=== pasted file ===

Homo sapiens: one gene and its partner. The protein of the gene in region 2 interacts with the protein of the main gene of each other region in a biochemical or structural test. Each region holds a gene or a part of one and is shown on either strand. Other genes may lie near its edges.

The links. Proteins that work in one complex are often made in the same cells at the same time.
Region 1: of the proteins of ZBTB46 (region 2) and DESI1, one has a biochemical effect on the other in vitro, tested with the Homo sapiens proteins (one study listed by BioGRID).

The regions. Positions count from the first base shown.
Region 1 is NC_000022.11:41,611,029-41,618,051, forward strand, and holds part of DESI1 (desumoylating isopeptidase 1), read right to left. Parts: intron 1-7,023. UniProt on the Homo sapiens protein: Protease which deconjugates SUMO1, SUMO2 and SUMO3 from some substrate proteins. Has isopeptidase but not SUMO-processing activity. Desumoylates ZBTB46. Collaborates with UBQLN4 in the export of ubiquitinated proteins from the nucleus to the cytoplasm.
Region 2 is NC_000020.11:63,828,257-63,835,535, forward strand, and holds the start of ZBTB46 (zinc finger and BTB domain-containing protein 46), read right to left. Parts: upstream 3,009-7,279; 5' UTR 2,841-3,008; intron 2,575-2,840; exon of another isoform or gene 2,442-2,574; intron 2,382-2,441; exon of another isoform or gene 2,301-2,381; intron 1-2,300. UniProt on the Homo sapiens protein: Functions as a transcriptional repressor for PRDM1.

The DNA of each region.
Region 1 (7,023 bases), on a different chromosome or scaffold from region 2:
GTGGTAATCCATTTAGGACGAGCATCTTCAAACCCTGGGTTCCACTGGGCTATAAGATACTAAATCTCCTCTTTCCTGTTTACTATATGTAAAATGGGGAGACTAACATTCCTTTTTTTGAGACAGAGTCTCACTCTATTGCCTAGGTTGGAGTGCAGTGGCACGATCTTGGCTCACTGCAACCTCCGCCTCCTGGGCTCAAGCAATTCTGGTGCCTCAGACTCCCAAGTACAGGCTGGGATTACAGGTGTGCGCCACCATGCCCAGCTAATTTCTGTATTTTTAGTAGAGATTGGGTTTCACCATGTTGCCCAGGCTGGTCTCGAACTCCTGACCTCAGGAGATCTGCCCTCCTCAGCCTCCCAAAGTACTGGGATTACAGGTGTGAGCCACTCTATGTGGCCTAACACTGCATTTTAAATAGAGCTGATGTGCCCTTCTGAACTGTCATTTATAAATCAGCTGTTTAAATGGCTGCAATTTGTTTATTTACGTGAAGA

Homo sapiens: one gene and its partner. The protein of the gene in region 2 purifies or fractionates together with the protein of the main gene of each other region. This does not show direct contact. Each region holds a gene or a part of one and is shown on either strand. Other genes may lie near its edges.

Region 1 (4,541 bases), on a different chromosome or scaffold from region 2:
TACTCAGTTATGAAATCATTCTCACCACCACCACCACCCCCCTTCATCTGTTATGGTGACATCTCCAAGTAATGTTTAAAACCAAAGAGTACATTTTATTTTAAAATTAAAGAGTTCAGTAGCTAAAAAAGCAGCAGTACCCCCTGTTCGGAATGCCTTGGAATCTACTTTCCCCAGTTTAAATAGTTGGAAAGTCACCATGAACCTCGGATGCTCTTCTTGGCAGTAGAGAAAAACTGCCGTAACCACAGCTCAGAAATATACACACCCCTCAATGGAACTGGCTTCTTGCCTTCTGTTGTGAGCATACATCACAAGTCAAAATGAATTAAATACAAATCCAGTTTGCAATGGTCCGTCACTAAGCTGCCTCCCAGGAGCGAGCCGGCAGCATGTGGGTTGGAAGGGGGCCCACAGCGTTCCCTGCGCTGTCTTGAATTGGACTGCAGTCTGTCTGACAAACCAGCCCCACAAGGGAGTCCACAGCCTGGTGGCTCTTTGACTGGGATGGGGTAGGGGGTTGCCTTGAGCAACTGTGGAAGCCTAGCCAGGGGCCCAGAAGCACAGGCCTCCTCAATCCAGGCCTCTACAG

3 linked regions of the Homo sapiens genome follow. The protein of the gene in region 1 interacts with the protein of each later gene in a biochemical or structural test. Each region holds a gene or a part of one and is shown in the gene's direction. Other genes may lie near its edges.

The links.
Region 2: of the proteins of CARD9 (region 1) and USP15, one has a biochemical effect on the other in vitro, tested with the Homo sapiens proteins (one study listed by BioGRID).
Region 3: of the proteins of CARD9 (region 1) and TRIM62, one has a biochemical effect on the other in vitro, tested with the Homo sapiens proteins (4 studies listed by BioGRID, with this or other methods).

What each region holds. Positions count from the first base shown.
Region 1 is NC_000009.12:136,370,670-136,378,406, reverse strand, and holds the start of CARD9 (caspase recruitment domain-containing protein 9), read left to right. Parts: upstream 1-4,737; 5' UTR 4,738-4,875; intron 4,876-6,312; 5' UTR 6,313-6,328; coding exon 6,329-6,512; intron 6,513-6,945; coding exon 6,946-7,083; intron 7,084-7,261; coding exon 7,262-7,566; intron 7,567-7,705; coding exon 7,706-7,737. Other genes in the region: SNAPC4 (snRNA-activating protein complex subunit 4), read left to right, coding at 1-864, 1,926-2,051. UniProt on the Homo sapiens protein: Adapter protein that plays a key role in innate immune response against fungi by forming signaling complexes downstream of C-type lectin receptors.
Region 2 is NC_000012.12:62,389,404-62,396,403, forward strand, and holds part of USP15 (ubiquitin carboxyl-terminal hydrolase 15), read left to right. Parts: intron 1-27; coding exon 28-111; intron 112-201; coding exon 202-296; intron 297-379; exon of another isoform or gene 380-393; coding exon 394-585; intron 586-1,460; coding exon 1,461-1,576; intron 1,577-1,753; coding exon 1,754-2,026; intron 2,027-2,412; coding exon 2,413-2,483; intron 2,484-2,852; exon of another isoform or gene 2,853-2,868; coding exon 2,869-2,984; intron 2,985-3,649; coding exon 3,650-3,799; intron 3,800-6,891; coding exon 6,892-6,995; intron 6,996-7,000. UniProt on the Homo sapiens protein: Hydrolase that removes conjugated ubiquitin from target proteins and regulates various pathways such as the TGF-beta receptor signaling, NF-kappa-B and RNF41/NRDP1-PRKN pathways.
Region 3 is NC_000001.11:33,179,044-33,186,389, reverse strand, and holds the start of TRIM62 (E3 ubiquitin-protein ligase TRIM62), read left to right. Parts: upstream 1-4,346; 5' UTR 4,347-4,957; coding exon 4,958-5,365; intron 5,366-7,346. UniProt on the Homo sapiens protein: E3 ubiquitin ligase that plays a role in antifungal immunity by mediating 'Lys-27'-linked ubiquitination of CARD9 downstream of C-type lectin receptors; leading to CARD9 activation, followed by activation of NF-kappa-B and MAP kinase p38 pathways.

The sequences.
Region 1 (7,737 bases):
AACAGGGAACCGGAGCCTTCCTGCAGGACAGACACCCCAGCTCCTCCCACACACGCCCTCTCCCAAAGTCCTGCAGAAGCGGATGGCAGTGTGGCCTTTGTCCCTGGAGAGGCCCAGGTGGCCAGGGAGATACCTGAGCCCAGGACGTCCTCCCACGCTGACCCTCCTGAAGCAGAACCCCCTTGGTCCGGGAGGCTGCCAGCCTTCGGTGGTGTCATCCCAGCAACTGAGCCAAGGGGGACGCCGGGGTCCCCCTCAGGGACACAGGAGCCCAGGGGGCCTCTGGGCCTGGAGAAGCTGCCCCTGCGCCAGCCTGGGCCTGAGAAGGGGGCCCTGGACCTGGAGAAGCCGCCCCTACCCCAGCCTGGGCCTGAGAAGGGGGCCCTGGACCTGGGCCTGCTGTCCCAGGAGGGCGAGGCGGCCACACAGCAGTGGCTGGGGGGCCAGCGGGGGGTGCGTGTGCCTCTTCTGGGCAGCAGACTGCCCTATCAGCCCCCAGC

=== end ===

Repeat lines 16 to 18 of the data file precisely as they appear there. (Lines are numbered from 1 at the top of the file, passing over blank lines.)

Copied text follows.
Region 3: of the proteins of CARD9 (region 1) and TRIM62, one has a biochemical effect on the other in vitro, tested with the Homo sapiens proteins (4 studies listed by BioGRID, with this or other methods).

What each region holds. Positions count from the first base shown.
Region 1 is NC_000009.12:136,370,670-136,378,406, reverse strand, and holds the start of CARD9 (caspase recruitment domain-containing protein 9), read left to right. Parts: upstream 1-4,737; 5' UTR 4,738-4,875; intron 4,876-6,312; 5' UTR 6,313-6,328; coding exon 6,329-6,512; intron 6,513-6,945; coding exon 6,946-7,083; intron 7,084-7,261; coding exon 7,262-7,566; intron 7,567-7,705; coding exon 7,706-7,737. Other genes in the region: SNAPC4 (snRNA-activating protein complex subunit 4), read left to right, coding at 1-864, 1,926-2,051. UniProt on the Homo sapiens protein: Adapter protein that plays a key role in innate immune response against fungi by forming signaling complexes downstream of C-type lectin receptors.